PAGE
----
There are tons of different Saltwater aquarium coral types. The physical features of coral make it seem like they are marine plants but, that’s not true. This might come as a surprise for you because corals are classified as animals. Corals are marine invertebrates, which mean they are animals that lack any backbone structure. They are commonly found in shallow parts of the ocean.
Corals live in communities and are closely situated to each other. The ‘Great Barrier Reef‘ is one of the most significant coral compact communities in the world. There is no doubt that these reefs are beautiful to look at.
The varying vibrant colors and their exotic shapes can attract aquarium keepers to adopt them in their tank. Corals are harder to maintain and look after. Therefore, it requires good sourced knowledge and skill to handle coral needs adequately.
We ran you through the importance of setting up the perfectly conditioned Aquarium before placing any corals or fish inside. This shouldn’t be overlooked because it is of great magnitude.
Now we will tell you the two major saltwater aquarium coral types; Hard Corals and Soft Corals.
Just as the name suggests, these corals are hard in form. This is basically because they have calcium skeletons. As mentioned before, corals live in communities. The colonies they live in have a calcium structure as well, and all the individual hard corals are connected to it. Hard corals hold down as the backbone of the whole coral reef. Even their deceased skeletons turn into a base for more corals.
Hard corals usually have six ring-shaped tentacles on their polyps. There are further two classifications of hard corals; LPS and SPS.
- The LPS stands for “Large Polyp Stony.” These are fewer than SPS Corals. The polyps on an LPS coral are larger and have smaller skeletal figures. They use their lengthy polyps to hold onto food and consume it. The LPS corals are most commonly found in deeper waters and a not-so-brightly lit zone. That is why they require different kinds of water flow, temperature, and lighting setup in a saltwater coral tank.
- SPS means “Small Polyp Stony.” These are far more common than the LPS corals. Going by their name, the SPS corals have small-sized polyps in length. The most common shapes are staghorn, disc, table, and flat corals. They are found in shallow water because this where they receive the optimal amount of sunlight. The flow of water is different too in the shallows.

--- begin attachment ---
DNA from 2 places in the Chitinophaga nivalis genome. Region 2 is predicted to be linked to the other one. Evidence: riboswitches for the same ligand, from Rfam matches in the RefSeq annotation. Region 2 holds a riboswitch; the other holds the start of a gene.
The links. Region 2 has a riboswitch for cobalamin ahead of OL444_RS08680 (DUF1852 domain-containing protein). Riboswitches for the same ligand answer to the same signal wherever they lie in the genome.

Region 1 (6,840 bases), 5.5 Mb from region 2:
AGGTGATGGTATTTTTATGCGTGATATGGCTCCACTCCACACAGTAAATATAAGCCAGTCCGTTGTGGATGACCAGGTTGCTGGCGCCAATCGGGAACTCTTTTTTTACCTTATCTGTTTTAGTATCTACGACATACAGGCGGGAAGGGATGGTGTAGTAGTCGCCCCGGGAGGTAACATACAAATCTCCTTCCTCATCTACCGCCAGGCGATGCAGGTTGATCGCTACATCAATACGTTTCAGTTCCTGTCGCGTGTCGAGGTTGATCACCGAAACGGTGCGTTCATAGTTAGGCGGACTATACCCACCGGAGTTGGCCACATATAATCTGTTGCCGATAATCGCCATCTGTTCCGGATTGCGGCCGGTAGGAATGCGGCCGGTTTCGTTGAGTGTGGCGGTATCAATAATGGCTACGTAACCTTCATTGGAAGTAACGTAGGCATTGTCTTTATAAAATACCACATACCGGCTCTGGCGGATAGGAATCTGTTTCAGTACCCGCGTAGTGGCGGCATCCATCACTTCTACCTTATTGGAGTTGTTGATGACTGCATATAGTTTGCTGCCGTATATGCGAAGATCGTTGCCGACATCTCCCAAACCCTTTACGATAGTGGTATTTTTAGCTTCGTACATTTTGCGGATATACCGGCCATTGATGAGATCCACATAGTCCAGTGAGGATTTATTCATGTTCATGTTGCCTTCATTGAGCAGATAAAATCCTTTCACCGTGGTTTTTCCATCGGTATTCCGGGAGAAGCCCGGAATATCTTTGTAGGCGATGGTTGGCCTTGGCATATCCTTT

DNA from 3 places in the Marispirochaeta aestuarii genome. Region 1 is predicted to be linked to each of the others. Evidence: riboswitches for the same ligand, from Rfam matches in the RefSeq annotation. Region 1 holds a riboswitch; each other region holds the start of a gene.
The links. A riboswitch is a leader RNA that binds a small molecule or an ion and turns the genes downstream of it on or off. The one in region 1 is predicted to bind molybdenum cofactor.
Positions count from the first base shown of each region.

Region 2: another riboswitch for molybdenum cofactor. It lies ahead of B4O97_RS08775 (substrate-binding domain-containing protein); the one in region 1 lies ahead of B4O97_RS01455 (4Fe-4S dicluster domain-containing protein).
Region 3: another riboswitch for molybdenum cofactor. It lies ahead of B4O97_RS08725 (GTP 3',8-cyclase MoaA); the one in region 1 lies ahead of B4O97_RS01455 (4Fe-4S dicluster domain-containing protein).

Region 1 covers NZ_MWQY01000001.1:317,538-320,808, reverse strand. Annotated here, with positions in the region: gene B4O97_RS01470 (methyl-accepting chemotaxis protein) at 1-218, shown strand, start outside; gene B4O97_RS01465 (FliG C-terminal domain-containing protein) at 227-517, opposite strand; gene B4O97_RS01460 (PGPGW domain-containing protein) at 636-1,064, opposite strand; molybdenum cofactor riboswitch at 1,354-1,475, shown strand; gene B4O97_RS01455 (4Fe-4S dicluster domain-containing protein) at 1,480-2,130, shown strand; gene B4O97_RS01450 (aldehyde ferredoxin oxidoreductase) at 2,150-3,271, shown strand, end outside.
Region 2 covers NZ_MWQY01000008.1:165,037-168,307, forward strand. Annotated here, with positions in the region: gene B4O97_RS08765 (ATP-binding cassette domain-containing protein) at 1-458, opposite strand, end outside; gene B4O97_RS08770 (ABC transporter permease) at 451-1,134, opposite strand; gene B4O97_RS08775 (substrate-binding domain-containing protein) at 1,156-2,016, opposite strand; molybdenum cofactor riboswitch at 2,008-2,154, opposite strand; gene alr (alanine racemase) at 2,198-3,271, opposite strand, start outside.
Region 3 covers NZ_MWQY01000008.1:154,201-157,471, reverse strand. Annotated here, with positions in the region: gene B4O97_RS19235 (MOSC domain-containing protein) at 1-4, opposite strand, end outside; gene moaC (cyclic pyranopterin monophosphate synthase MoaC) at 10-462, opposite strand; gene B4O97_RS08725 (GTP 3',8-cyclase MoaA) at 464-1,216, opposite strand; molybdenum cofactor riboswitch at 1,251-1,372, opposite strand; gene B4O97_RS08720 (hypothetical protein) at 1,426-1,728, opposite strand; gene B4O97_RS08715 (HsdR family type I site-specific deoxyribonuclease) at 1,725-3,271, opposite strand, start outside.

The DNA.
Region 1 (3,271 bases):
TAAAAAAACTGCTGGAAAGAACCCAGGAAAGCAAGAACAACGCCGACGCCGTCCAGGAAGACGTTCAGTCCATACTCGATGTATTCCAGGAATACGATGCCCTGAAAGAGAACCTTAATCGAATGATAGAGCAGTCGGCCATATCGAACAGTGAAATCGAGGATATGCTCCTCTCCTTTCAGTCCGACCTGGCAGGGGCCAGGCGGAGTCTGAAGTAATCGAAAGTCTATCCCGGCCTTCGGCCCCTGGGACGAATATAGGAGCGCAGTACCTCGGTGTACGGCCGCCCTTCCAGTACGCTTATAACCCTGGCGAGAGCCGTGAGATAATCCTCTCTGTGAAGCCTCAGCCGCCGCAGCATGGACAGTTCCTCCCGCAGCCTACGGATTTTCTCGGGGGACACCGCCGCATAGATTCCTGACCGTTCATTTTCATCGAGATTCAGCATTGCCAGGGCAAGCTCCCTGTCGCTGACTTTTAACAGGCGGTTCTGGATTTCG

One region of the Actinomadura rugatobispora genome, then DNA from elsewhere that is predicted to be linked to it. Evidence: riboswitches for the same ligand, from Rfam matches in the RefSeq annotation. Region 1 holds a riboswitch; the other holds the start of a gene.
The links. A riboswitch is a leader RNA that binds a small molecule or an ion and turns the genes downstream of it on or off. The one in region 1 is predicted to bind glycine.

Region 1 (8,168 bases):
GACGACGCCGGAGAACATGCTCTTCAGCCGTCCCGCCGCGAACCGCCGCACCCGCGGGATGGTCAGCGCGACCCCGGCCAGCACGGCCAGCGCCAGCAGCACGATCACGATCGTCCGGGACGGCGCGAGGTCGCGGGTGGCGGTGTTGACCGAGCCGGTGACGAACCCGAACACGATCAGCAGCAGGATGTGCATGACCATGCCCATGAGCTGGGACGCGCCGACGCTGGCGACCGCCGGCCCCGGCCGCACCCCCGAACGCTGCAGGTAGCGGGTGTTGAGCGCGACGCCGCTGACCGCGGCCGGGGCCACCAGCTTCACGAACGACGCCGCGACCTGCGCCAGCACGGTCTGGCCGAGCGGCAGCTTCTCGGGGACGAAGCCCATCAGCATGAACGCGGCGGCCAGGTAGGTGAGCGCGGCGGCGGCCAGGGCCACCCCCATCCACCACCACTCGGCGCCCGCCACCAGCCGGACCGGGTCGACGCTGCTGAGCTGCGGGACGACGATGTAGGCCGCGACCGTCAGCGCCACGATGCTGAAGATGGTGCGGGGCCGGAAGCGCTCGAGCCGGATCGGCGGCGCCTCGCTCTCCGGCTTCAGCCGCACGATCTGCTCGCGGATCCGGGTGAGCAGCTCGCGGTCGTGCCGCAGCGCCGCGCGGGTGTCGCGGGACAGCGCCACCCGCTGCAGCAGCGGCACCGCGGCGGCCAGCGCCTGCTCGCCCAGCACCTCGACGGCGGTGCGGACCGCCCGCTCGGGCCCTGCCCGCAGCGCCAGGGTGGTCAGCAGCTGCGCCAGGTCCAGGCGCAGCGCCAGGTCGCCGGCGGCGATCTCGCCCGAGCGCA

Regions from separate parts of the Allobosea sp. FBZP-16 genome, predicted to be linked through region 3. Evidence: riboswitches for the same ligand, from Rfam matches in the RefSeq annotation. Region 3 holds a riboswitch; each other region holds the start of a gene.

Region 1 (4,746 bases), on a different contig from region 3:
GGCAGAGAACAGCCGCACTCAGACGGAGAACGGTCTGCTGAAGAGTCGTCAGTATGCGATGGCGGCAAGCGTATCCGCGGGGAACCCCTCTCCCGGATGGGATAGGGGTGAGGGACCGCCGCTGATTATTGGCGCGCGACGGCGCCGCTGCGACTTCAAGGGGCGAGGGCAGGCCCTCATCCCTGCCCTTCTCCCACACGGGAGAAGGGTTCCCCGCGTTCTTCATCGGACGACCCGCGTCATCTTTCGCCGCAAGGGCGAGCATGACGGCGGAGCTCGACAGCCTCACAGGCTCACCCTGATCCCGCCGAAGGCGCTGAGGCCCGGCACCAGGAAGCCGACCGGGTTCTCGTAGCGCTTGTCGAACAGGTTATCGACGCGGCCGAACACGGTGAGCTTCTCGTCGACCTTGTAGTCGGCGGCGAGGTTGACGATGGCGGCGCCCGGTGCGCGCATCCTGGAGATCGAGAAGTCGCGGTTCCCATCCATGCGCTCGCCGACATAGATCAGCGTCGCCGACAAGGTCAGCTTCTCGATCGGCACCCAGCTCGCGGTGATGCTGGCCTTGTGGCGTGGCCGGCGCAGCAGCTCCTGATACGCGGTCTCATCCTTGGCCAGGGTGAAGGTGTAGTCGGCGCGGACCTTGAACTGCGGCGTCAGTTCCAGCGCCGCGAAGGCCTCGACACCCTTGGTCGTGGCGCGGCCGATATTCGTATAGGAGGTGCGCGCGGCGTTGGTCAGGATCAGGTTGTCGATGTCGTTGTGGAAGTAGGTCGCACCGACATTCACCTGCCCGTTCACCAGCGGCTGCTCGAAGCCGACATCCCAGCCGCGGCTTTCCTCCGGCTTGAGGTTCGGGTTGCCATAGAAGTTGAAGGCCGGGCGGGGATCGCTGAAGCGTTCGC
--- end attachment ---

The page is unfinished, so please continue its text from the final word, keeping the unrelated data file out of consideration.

The main difference between Soft and Hard coral is their structures. We just went through and learned that hard corals have calcium skeletons which they lay on. Their counterparts, Soft corals, don’t have any skeletal structures. They have an internal structure with their tissues which is known as spiracles. Spiracles, like a skeleton, support the soft coral.
Soft corals consist of more giant and plushy-looking polyps. They have named ‘soft.’ The soft polyps have eight smooth tentacles on them, which help them eat.
Now that you’re familiar with the two major types of Corals, we can now list some common and popular ones for you. This will help you pick out the best-suited one for your Saltwater Coral aquarium.
Saltwater Aquarium Coral Species
Duncan is an amazing coral to start your saltwater coral aquarium with. These are one of the most popular corals available in multiple colors. They fall into the Hard coral category of LPS. They have rather lengthy polys, which are great indicators to judge the water flow. Duncan is easy to care for and are beautiful in color and their wavy movement.
They require medium to high lighting and a strong flow of water. Lighting is their primary source of food, but they won’t mind some feedings every once in a while.
If you’re wondering, what is the best coral for clownfish? Then you’ve hit the jackpot. These are one of the favorite’s corals to host clownfish.
Another one from the category of Hard corals is the Bubble coral. These corals are easy to care for; that is why they made this list. But other than that, they have a striking visual. You will find a lot of bubbles on them throughout the day, which is a fantastic sight. That’s not all though, during night times, the bubbles retract, and the coral takes the form of tentacles to grab zooplankton prey. This phenomenon is amazing to experience and have in your Aquarium.
Bubble corals don’t require a lot of lighting and are suitable for a low or medium speed of water flow. You can easily place them in the deeper parts of your Aquarium, and they will happily grow there. They derive food from the light, but it’s also suggested that you feed them as well from time to time.
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The vibrant and smooth colors of white, neon green, and light pink won’t disappoint you.